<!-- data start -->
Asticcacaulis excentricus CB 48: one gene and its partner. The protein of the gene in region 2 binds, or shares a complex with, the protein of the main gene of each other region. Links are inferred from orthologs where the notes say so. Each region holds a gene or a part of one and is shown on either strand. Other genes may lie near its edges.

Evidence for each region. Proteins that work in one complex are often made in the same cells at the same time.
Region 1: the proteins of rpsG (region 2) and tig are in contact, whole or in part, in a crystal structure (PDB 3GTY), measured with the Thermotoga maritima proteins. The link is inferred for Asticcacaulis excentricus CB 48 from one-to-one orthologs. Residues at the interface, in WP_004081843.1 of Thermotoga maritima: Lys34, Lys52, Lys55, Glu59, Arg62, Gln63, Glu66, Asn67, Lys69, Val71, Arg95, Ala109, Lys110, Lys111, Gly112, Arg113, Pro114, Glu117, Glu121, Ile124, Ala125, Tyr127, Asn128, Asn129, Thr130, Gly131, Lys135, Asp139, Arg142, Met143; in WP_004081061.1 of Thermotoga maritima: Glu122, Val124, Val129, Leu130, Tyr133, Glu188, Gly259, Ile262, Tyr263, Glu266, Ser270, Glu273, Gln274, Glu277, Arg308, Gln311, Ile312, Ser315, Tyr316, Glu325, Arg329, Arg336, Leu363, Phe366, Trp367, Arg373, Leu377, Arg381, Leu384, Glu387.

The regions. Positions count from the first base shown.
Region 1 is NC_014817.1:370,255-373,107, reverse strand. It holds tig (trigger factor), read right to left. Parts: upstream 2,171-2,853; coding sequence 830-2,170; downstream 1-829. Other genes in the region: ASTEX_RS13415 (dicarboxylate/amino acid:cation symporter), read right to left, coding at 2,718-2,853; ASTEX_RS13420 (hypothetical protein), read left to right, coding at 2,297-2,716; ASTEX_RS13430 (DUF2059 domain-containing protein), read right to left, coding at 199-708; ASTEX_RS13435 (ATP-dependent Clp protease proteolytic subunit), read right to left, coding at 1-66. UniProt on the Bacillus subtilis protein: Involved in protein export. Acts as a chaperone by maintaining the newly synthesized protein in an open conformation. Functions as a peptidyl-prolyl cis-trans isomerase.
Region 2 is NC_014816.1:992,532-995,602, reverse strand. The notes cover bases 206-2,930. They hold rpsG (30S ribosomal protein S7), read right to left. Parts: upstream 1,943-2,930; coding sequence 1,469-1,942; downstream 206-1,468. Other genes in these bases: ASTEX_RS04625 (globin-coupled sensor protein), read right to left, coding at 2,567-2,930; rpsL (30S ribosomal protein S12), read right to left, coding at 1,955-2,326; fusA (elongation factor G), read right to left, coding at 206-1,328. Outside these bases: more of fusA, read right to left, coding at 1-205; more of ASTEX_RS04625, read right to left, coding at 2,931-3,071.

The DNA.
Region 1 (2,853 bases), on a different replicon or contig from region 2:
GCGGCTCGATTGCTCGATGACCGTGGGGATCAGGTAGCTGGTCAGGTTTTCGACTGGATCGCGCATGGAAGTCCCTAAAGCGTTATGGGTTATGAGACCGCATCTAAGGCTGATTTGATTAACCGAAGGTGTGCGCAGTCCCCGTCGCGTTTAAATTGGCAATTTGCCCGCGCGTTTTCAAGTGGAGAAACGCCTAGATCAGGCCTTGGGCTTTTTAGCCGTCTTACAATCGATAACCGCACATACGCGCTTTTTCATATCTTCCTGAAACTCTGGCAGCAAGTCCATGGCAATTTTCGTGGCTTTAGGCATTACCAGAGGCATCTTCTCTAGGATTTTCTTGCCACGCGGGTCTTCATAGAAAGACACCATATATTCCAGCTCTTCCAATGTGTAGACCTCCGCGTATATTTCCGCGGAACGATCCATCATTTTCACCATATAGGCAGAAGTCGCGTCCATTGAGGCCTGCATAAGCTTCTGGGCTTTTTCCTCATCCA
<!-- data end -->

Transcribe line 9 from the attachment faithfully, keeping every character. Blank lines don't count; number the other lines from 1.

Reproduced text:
GCGGCTCGATTGCTCGATGACCGTGGGGATCAGGTAGCTGGTCAGGTTTTCGACTGGATCGCGCATGGAAGTCCCTAAAGCGTTATGGGTTATGAGACCGCATCTAAGGCTGATTTGATTAACCGAAGGTGTGCGCAGTCCCCGTCGCGTTTAAATTGGCAATTTGCCCGCGCGTTTTCAAGTGGAGAAACGCCTAGATCAGGCCTTGGGCTTTTTAGCCGTCTTACAATCGATAACCGCACATACGCGCTTTTTCATATCTTCCTGAAACTCTGGCAGCAAGTCCATGGCAATTTTCGTGGCTTTAGGCATTACCAGAGGCATCTTCTCTAGGATTTTCTTGCCACGCGGGTCTTCATAGAAAGACACCATATATTCCAGCTCTTCCAATGTGTAGACCTCCGCGTATATTTCCGCGGAACGATCCATCATTTTCACCATATAGGCAGAAGTCGCGTCCATTGAGGCCTGCATAAGCTTCTGGGCTTTTTCCTCATCCA